Oct. 9 (Bloomberg) -- Siemens AG, Europe’s largest engineering company, formed a $1 billion joint venture with John Wood Group Plc to expand gas-turbine service offerings in the U.S. as both companies aim to boost profitability.
Aberdeen, Scotland-based Wood Group will have a 51 percent stake in the venture, which comprises its maintenance and power solutions businesses and Siemens’s TurboCare gas- and steam-turbine design, repair and manufacturing unit, it said in a statement today.
“The businesses going into the joint venture have historically not performed as well,” Wood Group Chief Financial Officer Alan Semple said on a conference call. “Siemens has also been taking a number of steps to improve margin potential. We do believe that the Siemens business will have a higher margin potential, reflecting more original equipment manufacturer involvement.”
Siemens, which in August replaced CEO Peter Loescher with finance chief Joe Kaeser after a series of missed profit goals, has been seeking to expand its offerings in the oil and gas segments. Loescher told Bloomberg in May that the Munich-based company was looking to make bolt-on acquisitions in the sector. Siemens has been evaluating a bid for turbine and compressor maker Dresser-Rand Group Inc. for as much as two years, people familiar with the situation told Bloomberg the same month.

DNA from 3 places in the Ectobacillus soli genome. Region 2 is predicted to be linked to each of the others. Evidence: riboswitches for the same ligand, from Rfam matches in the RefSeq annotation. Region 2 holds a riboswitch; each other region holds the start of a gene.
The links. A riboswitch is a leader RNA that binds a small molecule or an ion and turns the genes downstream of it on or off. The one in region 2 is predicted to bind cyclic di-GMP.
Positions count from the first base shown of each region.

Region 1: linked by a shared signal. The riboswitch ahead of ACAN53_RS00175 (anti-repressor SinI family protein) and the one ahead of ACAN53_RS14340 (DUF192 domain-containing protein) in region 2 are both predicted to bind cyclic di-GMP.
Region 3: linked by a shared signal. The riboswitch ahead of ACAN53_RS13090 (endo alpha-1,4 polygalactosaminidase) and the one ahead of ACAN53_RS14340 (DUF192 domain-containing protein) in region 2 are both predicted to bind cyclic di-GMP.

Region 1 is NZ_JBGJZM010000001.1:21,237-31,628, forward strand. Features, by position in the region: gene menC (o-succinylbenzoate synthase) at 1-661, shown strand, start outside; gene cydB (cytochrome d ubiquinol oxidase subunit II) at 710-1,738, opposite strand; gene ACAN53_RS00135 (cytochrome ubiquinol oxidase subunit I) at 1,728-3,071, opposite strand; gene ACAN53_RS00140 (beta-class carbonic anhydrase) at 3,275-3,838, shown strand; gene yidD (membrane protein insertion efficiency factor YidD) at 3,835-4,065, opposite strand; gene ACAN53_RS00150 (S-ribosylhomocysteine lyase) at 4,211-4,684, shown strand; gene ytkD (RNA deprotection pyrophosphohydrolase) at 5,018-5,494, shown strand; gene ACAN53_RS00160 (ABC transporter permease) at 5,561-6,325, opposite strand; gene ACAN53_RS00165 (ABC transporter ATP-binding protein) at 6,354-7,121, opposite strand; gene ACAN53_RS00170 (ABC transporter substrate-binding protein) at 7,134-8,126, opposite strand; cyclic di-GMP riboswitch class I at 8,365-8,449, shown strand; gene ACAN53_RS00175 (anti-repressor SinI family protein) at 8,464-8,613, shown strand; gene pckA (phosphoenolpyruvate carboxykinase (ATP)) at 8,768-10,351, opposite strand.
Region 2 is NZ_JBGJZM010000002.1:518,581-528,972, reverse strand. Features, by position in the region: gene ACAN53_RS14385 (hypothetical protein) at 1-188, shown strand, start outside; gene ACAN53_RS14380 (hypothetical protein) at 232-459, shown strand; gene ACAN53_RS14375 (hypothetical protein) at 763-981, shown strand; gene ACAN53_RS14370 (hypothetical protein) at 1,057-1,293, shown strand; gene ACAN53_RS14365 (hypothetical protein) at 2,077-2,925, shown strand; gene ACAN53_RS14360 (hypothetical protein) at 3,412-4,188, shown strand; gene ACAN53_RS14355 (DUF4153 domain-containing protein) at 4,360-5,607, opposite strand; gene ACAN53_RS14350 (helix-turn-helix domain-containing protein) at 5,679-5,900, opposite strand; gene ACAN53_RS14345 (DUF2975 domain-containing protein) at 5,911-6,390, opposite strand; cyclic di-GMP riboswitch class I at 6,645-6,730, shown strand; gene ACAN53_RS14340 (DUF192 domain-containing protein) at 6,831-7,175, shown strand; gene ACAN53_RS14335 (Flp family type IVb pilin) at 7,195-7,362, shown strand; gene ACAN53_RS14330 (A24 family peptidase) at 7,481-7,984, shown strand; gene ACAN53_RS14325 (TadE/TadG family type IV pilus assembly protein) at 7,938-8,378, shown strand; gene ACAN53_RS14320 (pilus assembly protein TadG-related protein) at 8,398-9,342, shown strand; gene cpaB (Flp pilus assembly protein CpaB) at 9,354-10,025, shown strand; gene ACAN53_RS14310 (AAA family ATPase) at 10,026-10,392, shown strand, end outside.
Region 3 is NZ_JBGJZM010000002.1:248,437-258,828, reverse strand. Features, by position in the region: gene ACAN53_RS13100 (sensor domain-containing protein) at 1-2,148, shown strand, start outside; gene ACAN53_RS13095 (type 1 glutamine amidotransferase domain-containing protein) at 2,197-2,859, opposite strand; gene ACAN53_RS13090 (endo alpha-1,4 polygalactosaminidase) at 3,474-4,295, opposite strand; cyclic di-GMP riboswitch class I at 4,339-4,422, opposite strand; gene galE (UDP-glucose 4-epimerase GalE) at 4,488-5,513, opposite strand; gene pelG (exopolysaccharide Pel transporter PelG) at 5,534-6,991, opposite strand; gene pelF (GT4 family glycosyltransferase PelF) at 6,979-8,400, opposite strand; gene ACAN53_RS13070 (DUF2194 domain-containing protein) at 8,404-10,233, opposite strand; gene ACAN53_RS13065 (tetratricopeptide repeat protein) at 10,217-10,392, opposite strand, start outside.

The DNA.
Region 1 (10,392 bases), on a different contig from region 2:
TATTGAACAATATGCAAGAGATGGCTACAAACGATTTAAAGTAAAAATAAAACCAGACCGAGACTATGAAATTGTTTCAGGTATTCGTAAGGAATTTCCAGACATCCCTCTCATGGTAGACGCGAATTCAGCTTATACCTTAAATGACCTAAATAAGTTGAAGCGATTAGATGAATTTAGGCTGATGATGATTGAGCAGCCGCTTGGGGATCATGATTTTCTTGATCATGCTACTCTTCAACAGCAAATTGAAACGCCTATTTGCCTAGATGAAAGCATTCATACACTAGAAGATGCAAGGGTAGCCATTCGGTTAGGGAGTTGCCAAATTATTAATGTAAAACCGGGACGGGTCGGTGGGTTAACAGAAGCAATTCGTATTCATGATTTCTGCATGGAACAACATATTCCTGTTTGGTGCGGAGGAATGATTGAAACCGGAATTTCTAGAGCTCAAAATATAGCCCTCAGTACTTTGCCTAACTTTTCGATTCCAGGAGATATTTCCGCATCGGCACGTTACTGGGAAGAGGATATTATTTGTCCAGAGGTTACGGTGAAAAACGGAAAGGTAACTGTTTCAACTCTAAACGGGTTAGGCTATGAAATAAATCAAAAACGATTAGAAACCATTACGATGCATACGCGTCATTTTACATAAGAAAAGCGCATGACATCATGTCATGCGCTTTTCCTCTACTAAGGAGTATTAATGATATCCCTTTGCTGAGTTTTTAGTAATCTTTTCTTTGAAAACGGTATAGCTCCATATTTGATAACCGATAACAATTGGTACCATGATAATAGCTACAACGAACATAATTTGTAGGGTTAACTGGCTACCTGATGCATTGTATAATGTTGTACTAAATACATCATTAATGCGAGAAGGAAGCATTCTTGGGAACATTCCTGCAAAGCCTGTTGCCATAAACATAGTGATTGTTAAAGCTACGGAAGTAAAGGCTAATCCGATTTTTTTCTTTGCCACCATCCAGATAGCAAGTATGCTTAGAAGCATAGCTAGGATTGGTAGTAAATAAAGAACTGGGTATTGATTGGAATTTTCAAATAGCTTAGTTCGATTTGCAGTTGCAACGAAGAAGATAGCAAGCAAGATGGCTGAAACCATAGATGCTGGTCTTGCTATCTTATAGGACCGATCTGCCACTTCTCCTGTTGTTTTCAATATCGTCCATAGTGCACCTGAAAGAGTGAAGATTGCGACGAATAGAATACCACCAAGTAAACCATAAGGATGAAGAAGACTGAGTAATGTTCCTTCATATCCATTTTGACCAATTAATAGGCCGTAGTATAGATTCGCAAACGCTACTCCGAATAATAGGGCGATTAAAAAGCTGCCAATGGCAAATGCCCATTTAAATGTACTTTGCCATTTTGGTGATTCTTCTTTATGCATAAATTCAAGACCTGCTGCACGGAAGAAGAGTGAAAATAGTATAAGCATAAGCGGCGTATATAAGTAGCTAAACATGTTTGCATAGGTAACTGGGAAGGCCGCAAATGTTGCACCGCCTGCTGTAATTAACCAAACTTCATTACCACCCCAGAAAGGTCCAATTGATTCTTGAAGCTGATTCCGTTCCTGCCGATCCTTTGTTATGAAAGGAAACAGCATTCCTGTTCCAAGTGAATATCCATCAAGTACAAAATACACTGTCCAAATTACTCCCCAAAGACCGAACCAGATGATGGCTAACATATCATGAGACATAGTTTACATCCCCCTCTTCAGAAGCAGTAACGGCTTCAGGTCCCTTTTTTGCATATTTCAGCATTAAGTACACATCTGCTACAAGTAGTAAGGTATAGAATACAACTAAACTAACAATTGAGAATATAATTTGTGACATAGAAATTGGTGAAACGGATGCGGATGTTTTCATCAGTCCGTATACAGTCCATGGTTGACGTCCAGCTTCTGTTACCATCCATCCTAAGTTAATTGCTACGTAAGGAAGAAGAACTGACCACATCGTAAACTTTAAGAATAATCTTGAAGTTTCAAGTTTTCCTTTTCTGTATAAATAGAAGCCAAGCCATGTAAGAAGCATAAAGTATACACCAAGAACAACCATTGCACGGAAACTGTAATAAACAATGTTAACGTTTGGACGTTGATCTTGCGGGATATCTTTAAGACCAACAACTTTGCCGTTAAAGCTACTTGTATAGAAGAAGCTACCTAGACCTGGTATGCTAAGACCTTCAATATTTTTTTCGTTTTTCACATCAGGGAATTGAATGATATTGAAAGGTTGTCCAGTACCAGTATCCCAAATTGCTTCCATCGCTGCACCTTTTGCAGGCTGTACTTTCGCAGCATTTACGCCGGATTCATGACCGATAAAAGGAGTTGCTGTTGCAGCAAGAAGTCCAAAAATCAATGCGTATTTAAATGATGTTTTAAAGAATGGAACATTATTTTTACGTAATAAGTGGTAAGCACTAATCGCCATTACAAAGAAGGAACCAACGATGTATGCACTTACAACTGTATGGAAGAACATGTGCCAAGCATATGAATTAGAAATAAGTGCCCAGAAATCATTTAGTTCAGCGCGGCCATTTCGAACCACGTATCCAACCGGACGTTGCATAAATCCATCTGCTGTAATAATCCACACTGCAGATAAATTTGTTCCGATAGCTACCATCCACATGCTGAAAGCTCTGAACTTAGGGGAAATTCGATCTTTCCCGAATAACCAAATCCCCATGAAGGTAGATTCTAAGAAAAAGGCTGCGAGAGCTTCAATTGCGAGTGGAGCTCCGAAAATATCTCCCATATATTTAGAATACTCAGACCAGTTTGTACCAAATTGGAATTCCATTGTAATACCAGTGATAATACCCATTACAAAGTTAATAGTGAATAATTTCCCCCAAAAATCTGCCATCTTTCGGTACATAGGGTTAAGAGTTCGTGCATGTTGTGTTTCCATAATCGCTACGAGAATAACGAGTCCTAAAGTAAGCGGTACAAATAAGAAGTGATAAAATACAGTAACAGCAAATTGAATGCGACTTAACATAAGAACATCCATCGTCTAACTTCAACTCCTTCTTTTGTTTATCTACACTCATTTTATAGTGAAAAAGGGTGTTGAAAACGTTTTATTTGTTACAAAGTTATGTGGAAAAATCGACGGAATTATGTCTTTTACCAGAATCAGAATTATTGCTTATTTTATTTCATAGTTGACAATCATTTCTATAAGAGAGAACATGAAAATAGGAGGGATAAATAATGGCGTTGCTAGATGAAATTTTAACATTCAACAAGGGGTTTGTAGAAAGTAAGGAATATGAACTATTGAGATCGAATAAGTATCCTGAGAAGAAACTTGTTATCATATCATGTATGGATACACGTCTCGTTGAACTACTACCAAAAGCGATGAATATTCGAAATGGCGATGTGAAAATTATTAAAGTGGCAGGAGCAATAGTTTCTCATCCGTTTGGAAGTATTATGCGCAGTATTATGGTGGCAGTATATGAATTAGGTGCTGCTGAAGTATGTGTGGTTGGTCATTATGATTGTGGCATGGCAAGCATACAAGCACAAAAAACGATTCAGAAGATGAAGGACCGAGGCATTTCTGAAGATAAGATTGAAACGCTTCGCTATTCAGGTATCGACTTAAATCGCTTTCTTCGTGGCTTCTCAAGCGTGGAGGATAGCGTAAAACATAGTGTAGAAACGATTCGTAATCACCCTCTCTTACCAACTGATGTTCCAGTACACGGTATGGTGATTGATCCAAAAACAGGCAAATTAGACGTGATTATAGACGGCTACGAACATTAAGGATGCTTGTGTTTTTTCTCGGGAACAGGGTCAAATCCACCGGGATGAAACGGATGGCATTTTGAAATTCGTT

The relevant units of Siemens and Wood Group have combined assets of $1 billion, of which $428 million comes from Siemens, and some 4,500 employees. The Wood Group division had pretax profit of $16.5 million in 2012, while Siemens TurboCare reported profit on that basis of $20.8 million.
Of the 2,700 Wood Group employees set to join the venture, some 2,000 are based in the U.S., strengthening Siemens’s offering there. Siemens’s TurboCare unit has 500 employees in the U.S. and some 880 in Poland.
Synergies at the new division will generate $15 million in annual savings for Wood Group within three years, with the first savings taking effect in 2015, the company said.
Wood Group shares jumped as much as 1.7 percent to 775 pence and were trading 1.1 percent higher as of 9:34 a.m. in London, valuing the company at 2.9 billion pounds ($4.6 billion). Siemens fell as much as 0.6 percent and was trading down 0.3 percent at 89.20 euros in Frankfurt.
The deal, which the companies predict to be completed in the first quarter of 2014, includes a $70 million payment to the Wood Group by the joint venture for its 49 percent stake in Wood Group Pratt and Whitney, the turbine spare parts and technical support provider.
To contact the reporter on this story: Alex Webb in Munich at firstname.lastname@example.org
To contact the editor responsible for this story: Simon Thiel at email@example.com